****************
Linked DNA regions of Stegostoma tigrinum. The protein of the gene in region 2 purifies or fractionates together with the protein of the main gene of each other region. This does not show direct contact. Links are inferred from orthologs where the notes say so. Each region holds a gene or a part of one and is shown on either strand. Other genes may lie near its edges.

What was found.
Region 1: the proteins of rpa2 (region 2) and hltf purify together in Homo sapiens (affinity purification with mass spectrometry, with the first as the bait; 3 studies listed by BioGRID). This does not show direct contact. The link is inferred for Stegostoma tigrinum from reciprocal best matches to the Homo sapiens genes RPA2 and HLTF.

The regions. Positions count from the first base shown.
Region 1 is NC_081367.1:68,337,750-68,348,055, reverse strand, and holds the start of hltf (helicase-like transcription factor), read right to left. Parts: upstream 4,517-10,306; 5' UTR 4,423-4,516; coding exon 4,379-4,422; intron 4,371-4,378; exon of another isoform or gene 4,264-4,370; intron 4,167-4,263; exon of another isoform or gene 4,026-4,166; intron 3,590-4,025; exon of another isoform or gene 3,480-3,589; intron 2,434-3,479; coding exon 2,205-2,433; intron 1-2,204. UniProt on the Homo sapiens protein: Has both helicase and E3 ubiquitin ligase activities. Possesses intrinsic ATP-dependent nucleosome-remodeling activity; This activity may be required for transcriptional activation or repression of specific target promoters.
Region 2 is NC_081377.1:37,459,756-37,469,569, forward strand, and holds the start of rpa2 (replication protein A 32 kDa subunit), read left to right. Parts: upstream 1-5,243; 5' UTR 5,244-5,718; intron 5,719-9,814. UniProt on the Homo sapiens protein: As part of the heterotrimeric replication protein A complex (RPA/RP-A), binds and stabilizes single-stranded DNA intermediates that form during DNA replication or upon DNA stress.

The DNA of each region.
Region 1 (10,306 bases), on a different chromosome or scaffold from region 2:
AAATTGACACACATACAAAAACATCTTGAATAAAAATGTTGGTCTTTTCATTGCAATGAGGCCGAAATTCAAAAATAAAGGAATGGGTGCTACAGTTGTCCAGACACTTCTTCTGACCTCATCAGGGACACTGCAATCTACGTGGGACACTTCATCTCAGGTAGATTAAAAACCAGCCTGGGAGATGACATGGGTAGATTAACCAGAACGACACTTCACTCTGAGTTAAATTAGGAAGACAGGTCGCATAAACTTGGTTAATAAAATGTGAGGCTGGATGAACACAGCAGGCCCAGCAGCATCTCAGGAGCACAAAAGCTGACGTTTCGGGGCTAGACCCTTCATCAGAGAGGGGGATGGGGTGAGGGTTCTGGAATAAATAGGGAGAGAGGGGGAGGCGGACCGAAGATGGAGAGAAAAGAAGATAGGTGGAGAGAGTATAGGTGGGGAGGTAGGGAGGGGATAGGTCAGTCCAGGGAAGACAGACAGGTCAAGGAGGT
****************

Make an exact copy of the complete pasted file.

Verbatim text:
Linked DNA regions of Stegostoma tigrinum. The protein of the gene in region 2 purifies or fractionates together with the protein of the main gene of each other region. This does not show direct contact. Links are inferred from orthologs where the notes say so. Each region holds a gene or a part of one and is shown on either strand. Other genes may lie near its edges.

What was found.
Region 1: the proteins of rpa2 (region 2) and hltf purify together in Homo sapiens (affinity purification with mass spectrometry, with the first as the bait; 3 studies listed by BioGRID). This does not show direct contact. The link is inferred for Stegostoma tigrinum from reciprocal best matches to the Homo sapiens genes RPA2 and HLTF.

The regions. Positions count from the first base shown.
Region 1 is NC_081367.1:68,337,750-68,348,055, reverse strand, and holds the start of hltf (helicase-like transcription factor), read right to left. Parts: upstream 4,517-10,306; 5' UTR 4,423-4,516; coding exon 4,379-4,422; intron 4,371-4,378; exon of another isoform or gene 4,264-4,370; intron 4,167-4,263; exon of another isoform or gene 4,026-4,166; intron 3,590-4,025; exon of another isoform or gene 3,480-3,589; intron 2,434-3,479; coding exon 2,205-2,433; intron 1-2,204. UniProt on the Homo sapiens protein: Has both helicase and E3 ubiquitin ligase activities. Possesses intrinsic ATP-dependent nucleosome-remodeling activity; This activity may be required for transcriptional activation or repression of specific target promoters.
Region 2 is NC_081377.1:37,459,756-37,469,569, forward strand, and holds the start of rpa2 (replication protein A 32 kDa subunit), read left to right. Parts: upstream 1-5,243; 5' UTR 5,244-5,718; intron 5,719-9,814. UniProt on the Homo sapiens protein: As part of the heterotrimeric replication protein A complex (RPA/RP-A), binds and stabilizes single-stranded DNA intermediates that form during DNA replication or upon DNA stress.

The DNA of each region.
Region 1 (10,306 bases), on a different chromosome or scaffold from region 2:
AAATTGACACACATACAAAAACATCTTGAATAAAAATGTTGGTCTTTTCATTGCAATGAGGCCGAAATTCAAAAATAAAGGAATGGGTGCTACAGTTGTCCAGACACTTCTTCTGACCTCATCAGGGACACTGCAATCTACGTGGGACACTTCATCTCAGGTAGATTAAAAACCAGCCTGGGAGATGACATGGGTAGATTAACCAGAACGACACTTCACTCTGAGTTAAATTAGGAAGACAGGTCGCATAAACTTGGTTAATAAAATGTGAGGCTGGATGAACACAGCAGGCCCAGCAGCATCTCAGGAGCACAAAAGCTGACGTTTCGGGGCTAGACCCTTCATCAGAGAGGGGGATGGGGTGAGGGTTCTGGAATAAATAGGGAGAGAGGGGGAGGCGGACCGAAGATGGAGAGAAAAGAAGATAGGTGGAGAGAGTATAGGTGGGGAGGTAGGGAGGGGATAGGTCAGTCCAGGGAAGACAGACAGGTCAAGGAGGT